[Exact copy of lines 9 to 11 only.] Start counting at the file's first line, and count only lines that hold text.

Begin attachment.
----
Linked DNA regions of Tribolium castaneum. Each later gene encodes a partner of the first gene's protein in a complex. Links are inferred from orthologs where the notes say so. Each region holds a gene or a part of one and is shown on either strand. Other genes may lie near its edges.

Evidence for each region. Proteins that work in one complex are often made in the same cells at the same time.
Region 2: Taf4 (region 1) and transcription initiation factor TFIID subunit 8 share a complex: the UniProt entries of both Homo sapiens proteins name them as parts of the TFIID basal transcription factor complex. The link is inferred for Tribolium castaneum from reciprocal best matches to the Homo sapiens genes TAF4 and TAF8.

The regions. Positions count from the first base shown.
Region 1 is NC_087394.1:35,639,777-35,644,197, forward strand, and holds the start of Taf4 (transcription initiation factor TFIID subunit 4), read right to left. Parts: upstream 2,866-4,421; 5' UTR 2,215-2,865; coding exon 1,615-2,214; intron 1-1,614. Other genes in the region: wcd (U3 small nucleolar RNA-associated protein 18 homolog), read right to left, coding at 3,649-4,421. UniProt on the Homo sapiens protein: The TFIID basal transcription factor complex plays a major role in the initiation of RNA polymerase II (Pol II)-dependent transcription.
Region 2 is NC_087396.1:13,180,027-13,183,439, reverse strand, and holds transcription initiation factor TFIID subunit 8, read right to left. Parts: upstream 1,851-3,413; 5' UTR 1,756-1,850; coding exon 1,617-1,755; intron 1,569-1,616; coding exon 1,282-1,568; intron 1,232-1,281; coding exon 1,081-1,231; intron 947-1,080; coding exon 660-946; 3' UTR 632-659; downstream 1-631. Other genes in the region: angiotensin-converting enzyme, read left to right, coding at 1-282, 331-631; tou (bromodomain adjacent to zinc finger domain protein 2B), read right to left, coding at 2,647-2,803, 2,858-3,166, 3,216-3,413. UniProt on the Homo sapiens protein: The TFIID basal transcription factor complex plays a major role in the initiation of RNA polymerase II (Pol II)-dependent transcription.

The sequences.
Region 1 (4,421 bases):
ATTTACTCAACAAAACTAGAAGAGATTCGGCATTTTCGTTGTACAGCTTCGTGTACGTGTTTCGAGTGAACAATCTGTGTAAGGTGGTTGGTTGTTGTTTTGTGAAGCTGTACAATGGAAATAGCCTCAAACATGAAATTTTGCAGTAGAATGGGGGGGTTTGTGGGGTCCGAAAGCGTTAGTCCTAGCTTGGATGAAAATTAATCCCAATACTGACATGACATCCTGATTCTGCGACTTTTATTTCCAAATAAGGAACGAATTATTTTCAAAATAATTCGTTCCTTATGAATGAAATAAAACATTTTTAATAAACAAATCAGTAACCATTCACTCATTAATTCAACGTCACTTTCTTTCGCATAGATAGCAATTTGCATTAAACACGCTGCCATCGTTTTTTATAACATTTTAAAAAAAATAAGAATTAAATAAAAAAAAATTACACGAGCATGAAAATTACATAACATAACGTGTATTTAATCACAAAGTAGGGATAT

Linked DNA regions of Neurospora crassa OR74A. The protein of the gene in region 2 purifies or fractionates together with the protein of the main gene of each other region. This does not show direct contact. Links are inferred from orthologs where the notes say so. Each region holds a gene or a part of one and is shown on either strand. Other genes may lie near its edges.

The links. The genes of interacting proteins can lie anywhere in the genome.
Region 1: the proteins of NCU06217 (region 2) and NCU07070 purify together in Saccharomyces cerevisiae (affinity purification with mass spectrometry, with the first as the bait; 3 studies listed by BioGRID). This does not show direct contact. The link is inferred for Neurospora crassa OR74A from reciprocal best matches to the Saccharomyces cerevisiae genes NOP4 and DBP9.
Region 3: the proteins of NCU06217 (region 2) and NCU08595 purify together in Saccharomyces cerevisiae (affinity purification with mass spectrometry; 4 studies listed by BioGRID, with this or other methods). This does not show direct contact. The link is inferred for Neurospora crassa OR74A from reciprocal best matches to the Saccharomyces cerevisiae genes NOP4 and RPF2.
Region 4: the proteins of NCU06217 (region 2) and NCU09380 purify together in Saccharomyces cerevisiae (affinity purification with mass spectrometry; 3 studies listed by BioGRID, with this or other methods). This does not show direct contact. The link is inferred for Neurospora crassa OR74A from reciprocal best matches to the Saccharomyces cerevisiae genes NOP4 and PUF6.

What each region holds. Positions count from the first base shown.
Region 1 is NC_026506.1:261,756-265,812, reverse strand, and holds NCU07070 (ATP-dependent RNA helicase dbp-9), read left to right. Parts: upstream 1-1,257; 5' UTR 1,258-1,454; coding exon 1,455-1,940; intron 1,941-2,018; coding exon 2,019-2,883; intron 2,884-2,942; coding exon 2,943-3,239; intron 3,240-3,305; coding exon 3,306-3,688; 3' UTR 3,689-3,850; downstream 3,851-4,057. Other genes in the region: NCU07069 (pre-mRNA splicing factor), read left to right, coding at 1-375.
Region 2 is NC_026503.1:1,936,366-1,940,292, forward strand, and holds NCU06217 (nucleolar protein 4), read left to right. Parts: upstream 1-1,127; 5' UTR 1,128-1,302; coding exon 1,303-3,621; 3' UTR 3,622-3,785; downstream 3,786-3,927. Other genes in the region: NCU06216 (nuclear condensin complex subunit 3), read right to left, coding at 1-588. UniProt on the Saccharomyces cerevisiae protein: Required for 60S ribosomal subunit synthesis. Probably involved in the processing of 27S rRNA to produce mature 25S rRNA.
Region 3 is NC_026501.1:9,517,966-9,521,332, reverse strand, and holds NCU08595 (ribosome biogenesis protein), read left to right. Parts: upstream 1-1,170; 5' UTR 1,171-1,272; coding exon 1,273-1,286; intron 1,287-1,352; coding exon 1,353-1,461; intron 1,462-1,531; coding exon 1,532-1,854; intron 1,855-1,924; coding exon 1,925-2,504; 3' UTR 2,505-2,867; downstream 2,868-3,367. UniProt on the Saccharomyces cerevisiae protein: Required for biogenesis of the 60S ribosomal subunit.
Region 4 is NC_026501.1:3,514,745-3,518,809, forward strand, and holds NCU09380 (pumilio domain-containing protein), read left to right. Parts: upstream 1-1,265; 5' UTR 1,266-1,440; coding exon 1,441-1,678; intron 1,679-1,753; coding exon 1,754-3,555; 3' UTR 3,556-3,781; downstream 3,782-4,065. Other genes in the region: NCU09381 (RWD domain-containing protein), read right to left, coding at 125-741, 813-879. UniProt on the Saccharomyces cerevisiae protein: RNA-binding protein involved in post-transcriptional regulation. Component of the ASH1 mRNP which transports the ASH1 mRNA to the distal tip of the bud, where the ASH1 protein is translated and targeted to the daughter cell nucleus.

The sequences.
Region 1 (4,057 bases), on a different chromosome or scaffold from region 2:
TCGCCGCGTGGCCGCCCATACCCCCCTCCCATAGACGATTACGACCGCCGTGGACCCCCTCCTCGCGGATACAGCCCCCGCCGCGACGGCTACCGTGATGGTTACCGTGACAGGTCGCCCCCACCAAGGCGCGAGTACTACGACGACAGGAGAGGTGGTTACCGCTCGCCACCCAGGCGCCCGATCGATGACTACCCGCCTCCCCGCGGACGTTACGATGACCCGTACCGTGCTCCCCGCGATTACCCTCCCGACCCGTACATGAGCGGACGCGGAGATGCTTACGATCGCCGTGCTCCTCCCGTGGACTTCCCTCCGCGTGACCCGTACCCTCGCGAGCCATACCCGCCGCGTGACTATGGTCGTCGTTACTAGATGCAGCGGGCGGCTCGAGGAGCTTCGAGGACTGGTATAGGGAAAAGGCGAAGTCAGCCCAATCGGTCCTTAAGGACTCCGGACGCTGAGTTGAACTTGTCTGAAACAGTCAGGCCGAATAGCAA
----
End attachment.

ATTTACTCAACAAAACTAGAAGAGATTCGGCATTTTCGTTGTACAGCTTCGTGTACGTGTTTCGAGTGAACAATCTGTGTAAGGTGGTTGGTTGTTGTTTTGTGAAGCTGTACAATGGAAATAGCCTCAAACATGAAATTTTGCAGTAGAATGGGGGGGTTTGTGGGGTCCGAAAGCGTTAGTCCTAGCTTGGATGAAAATTAATCCCAATACTGACATGACATCCTGATTCTGCGACTTTTATTTCCAAATAAGGAACGAATTATTTTCAAAATAATTCGTTCCTTATGAATGAAATAAAACATTTTTAATAAACAAATCAGTAACCATTCACTCATTAATTCAACGTCACTTTCTTTCGCATAGATAGCAATTTGCATTAAACACGCTGCCATCGTTTTTTATAACATTTTAAAAAAAATAAGAATTAAATAAAAAAAAATTACACGAGCATGAAAATTACATAACATAACGTGTATTTAATCACAAAGTAGGGATAT

Linked DNA regions of Neurospora crassa OR74A. The protein of the gene in region 2 purifies or fractionates together with the protein of the main gene of each other region. This does not show direct contact. Links are inferred from orthologs where the notes say so. Each region holds a gene or a part of one and is shown on either strand. Other genes may lie near its edges.

The links. The genes of interacting proteins can lie anywhere in the genome.